To meme, or not to meme? Internet memes are consistently trend across social media platforms like Facebook, Twitter, Tumblr, Instagram, and Reddit, to name a few. Non-profits have tapped into this goldmine of pop culture content to drive engagement and visibility.
And what exactly is a meme?
Merriam Webster defines meme (/ˈmiːm/; meme) as “an idea, behavior, or style that spreads from person to person within a culture.”
Internet memes operate on a shared understanding of popular culture. Nonprofits can benefit from an understanding of popular memes, then specify which memes relate to targeted causes and missions. Properly using memes is essential to successfully engage current and future supporters.
Non-profit professionals specializing in social media and online content discussed the use of memes during The Chronicle of Philanthropy’s live online discussion, How to Use Pop Culture to Spread Ideas and Motivate Supporters on December 12. The discussion features representatives from the Rad Campaign, the National Wildlife Federation (NWF), and Planned Parenthood.
The National Wildlife Federation attracted recent attention for a meme used to promote Garden for Wildlife Month. It featured an image of gosling hatchlings and integrated the popular Feminist Ryan Gosling “hey girl” meme.
Danielle Brigida is the senior manager of social strategy and integration for the National Wildlife Federation and created the meme to boost awareness and engagement online.
Brigida describes the work done at NFW as serious in nature, so she was inspired by the entertainment value of memes. She describes her role as “bridging the gap” between pop culture and NFW’s mission. Memes are perfect for creating “edutainment”, a happy medium of education and entertainment.
The delicate balance between pop culture and relevance to your nonprofit organization’s mission is key to creating a successful meme.
“Knowing your mission, and understanding it enough, and allowing your people to jump on it,” Brigida explains, is the most important aspect of successfully using memes. However, maintaining this balance is not always easy.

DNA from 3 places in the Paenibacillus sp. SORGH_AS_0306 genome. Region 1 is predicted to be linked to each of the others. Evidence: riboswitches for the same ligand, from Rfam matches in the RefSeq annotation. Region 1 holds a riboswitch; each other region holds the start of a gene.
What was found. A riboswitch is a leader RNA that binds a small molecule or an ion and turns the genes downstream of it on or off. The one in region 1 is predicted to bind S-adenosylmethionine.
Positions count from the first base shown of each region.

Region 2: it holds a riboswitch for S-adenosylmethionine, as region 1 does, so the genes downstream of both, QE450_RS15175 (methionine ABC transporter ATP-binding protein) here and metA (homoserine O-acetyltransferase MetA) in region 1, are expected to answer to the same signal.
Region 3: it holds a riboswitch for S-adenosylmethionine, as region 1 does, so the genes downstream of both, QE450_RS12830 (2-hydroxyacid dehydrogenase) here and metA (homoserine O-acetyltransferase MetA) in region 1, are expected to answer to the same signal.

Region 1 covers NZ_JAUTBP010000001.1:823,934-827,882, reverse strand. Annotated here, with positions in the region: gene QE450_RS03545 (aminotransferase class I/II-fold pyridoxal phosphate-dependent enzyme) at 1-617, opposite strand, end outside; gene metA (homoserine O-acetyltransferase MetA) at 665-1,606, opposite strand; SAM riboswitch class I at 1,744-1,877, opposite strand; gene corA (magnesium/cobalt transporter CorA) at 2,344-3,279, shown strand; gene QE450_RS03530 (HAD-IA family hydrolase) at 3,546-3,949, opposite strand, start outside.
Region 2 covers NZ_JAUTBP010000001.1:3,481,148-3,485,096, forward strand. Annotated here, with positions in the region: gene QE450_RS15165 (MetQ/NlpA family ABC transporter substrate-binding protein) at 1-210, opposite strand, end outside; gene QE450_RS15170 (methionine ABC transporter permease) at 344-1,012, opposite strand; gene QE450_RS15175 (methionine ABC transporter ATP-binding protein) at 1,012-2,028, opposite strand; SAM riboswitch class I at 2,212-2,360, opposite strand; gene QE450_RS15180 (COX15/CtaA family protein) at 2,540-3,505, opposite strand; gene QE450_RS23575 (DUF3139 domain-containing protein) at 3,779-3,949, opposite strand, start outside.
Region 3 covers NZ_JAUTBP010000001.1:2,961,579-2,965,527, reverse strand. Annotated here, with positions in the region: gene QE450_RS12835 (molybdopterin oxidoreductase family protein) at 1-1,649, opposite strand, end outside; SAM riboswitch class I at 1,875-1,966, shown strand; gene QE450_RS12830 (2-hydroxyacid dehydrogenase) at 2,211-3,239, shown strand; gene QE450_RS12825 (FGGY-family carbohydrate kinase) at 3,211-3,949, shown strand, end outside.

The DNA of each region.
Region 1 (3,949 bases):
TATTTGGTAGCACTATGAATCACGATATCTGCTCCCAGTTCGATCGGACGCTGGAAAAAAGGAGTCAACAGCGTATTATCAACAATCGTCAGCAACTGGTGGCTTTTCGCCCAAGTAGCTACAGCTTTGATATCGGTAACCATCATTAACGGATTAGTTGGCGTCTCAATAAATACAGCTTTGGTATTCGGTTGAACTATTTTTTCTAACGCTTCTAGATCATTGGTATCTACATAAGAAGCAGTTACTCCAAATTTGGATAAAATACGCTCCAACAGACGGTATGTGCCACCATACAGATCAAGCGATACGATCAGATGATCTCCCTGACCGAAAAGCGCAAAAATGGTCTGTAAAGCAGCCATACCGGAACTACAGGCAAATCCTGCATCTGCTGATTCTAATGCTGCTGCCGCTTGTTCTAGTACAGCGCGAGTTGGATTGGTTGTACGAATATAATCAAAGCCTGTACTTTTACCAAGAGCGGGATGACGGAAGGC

Making memes accessible to all members or supporters of a nonprofit is not possible, although it is the ultimate goal. Using content from pop culture may alienate some of your audience. Some will not understand the joke or reference, and some members simply are not online users. “Try not to be too subversive, esoteric, or offensive,” advises Brigida.
Certain social media sites where memes thrive have to potential to be hyper-focused on subculture ideas or themes, such as Reddit. Before making your meme public, consider if the meme is mainstream enough to reach the widest audience.
Planned Parenthood representatives Chelsea Perugini, social-media specialist, and Jackie Murphy, digital-content specialist, review successful and unsuccessful internet meme attempts. To draw attention to the Affordable Care Act, Perugini and Murphy created two meme campaigns to coincide with current events.
Murphy shared memes based on favorite holiday movies, focusing on the fact that accidents happen during the holiday season (think of the flag pole scene in A Christmas Story, I triple-dog-dare you!). Perugini designed memes based on coverage facts and gifs from The Hunger Games to coincide with the recent release of Catching Fire. Planned Parenthood took a topic not very entertaining and made it exciting and engaging through the use of memes.
It doesn’t always work out, however. Perugini also cites memes that did not excite or engage, evidenced by low numbers of click-throughs and page views. The content was not relevant or current. Also note that not all memes transfer across social media platforms. A meme that works on YouTube may not work the same way on Facebook.
Memes are a new, creative way for nonprofits to market their mission as well as entertain and engage supporters. Start generating your own memes to maximize your nonprofit’s potential for visibility with social media. Go viral “like you meme it” with the Top Ten Meme Generator Tools.
For comprehensive information on those memes you see online-or perhaps don’t quite understand-visit knowyourmeme.com.
More on Non-profit Memes
About the author: Sarah Daxton is a self-proclaimed cat lady, chocoholic, beard enthusiast, and aspiring writer. She is currently a graduate student pursuing a Master of Professional Writing at Chatham University.